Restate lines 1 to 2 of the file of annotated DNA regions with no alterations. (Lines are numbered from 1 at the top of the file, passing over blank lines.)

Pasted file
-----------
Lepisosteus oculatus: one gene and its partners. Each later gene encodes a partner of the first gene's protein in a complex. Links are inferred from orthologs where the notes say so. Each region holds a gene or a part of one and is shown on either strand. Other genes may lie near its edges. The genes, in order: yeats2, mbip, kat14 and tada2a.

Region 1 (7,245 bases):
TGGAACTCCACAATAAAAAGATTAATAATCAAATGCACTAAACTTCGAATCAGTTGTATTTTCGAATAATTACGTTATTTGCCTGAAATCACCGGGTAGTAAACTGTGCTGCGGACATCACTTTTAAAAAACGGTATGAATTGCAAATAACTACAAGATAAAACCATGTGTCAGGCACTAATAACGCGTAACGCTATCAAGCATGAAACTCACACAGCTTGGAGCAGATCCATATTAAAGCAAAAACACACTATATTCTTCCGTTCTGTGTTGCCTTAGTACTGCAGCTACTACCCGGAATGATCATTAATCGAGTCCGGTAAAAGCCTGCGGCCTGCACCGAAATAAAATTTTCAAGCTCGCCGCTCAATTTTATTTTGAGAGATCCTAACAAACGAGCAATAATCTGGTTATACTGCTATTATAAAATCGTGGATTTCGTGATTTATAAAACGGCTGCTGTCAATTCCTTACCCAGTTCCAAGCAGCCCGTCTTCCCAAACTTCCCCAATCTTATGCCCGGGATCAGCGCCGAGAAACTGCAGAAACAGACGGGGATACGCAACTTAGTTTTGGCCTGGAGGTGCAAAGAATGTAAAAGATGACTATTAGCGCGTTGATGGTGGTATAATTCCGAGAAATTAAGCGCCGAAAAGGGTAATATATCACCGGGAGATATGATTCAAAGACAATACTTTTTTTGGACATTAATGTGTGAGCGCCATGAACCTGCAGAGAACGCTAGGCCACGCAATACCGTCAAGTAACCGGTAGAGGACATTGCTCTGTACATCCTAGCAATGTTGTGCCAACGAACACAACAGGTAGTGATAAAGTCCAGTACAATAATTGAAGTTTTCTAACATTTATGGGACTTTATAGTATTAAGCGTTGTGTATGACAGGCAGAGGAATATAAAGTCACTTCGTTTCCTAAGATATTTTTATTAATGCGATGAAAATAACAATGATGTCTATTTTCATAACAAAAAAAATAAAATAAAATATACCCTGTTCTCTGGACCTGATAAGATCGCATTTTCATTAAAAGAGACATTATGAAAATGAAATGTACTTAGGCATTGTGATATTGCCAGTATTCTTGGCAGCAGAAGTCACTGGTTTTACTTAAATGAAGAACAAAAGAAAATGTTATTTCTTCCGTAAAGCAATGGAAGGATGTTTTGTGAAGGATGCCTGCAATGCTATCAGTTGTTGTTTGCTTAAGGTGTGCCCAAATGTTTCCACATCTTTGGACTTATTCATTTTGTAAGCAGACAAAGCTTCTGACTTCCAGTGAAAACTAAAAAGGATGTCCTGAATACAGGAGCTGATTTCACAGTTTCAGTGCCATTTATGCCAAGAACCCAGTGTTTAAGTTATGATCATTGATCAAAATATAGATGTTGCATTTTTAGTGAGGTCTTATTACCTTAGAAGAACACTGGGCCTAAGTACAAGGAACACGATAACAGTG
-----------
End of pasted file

Lepisosteus oculatus: one gene and its partners. Each later gene encodes a partner of the first gene's protein in a complex. Links are inferred from orthologs where the notes say so. Each region holds a gene or a part of one and is shown on either strand. Other genes may lie near its edges. The genes, in order: yeats2, mbip, kat14 and tada2a.

Region 1 (7,245 bases):